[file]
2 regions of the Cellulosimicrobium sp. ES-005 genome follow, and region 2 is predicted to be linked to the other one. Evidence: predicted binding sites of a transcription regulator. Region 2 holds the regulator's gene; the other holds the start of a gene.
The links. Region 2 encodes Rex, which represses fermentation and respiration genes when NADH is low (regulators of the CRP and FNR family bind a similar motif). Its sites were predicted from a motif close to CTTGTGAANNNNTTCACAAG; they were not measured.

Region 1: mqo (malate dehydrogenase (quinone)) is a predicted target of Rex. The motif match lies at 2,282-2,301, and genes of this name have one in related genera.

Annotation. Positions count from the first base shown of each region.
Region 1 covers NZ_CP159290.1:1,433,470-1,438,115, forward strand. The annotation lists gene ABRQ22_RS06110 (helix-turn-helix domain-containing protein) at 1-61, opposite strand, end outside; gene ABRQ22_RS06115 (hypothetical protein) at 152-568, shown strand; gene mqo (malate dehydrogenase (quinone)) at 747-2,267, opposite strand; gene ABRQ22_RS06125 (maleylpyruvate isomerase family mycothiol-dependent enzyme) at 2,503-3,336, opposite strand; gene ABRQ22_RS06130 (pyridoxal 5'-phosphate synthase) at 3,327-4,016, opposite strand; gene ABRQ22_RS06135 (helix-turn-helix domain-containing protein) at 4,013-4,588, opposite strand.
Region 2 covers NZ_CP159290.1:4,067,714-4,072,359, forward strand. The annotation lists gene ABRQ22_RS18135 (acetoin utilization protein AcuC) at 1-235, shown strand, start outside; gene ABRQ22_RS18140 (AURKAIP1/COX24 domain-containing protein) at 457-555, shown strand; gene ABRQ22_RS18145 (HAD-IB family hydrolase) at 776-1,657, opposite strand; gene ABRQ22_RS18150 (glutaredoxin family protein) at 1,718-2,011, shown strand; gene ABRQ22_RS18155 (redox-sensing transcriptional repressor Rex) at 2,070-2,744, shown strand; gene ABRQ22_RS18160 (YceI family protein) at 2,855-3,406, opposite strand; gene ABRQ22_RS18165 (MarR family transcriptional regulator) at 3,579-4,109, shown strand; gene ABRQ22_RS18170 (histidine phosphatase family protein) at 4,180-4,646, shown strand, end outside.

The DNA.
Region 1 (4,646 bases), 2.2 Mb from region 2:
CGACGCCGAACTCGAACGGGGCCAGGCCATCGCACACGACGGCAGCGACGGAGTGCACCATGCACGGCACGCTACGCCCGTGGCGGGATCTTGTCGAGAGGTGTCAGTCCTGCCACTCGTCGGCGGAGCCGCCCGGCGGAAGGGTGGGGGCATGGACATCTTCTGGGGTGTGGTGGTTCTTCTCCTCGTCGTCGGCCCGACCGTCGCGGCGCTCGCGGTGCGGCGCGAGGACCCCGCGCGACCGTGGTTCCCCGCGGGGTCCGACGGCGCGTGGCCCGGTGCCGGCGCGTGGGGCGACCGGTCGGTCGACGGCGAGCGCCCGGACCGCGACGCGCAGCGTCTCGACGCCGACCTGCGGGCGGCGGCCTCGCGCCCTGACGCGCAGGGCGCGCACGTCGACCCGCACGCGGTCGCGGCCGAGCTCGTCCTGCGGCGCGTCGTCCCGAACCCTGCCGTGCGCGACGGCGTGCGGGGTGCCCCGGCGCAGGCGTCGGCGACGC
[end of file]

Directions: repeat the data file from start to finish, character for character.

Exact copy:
2 regions of the Cellulosimicrobium sp. ES-005 genome follow, and region 2 is predicted to be linked to the other one. Evidence: predicted binding sites of a transcription regulator. Region 2 holds the regulator's gene; the other holds the start of a gene.
The links. Region 2 encodes Rex, which represses fermentation and respiration genes when NADH is low (regulators of the CRP and FNR family bind a similar motif). Its sites were predicted from a motif close to CTTGTGAANNNNTTCACAAG; they were not measured.

Region 1: mqo (malate dehydrogenase (quinone)) is a predicted target of Rex. The motif match lies at 2,282-2,301, and genes of this name have one in related genera.

Annotation. Positions count from the first base shown of each region.
Region 1 covers NZ_CP159290.1:1,433,470-1,438,115, forward strand. The annotation lists gene ABRQ22_RS06110 (helix-turn-helix domain-containing protein) at 1-61, opposite strand, end outside; gene ABRQ22_RS06115 (hypothetical protein) at 152-568, shown strand; gene mqo (malate dehydrogenase (quinone)) at 747-2,267, opposite strand; gene ABRQ22_RS06125 (maleylpyruvate isomerase family mycothiol-dependent enzyme) at 2,503-3,336, opposite strand; gene ABRQ22_RS06130 (pyridoxal 5'-phosphate synthase) at 3,327-4,016, opposite strand; gene ABRQ22_RS06135 (helix-turn-helix domain-containing protein) at 4,013-4,588, opposite strand.
Region 2 covers NZ_CP159290.1:4,067,714-4,072,359, forward strand. The annotation lists gene ABRQ22_RS18135 (acetoin utilization protein AcuC) at 1-235, shown strand, start outside; gene ABRQ22_RS18140 (AURKAIP1/COX24 domain-containing protein) at 457-555, shown strand; gene ABRQ22_RS18145 (HAD-IB family hydrolase) at 776-1,657, opposite strand; gene ABRQ22_RS18150 (glutaredoxin family protein) at 1,718-2,011, shown strand; gene ABRQ22_RS18155 (redox-sensing transcriptional repressor Rex) at 2,070-2,744, shown strand; gene ABRQ22_RS18160 (YceI family protein) at 2,855-3,406, opposite strand; gene ABRQ22_RS18165 (MarR family transcriptional regulator) at 3,579-4,109, shown strand; gene ABRQ22_RS18170 (histidine phosphatase family protein) at 4,180-4,646, shown strand, end outside.

The DNA.
Region 1 (4,646 bases), 2.2 Mb from region 2:
CGACGCCGAACTCGAACGGGGCCAGGCCATCGCACACGACGGCAGCGACGGAGTGCACCATGCACGGCACGCTACGCCCGTGGCGGGATCTTGTCGAGAGGTGTCAGTCCTGCCACTCGTCGGCGGAGCCGCCCGGCGGAAGGGTGGGGGCATGGACATCTTCTGGGGTGTGGTGGTTCTTCTCCTCGTCGTCGGCCCGACCGTCGCGGCGCTCGCGGTGCGGCGCGAGGACCCCGCGCGACCGTGGTTCCCCGCGGGGTCCGACGGCGCGTGGCCCGGTGCCGGCGCGTGGGGCGACCGGTCGGTCGACGGCGAGCGCCCGGACCGCGACGCGCAGCGTCTCGACGCCGACCTGCGGGCGGCGGCCTCGCGCCCTGACGCGCAGGGCGCGCACGTCGACCCGCACGCGGTCGCGGCCGAGCTCGTCCTGCGGCGCGTCGTCCCGAACCCTGCCGTGCGCGACGGCGTGCGGGGTGCCCCGGCGCAGGCGTCGGCGACGC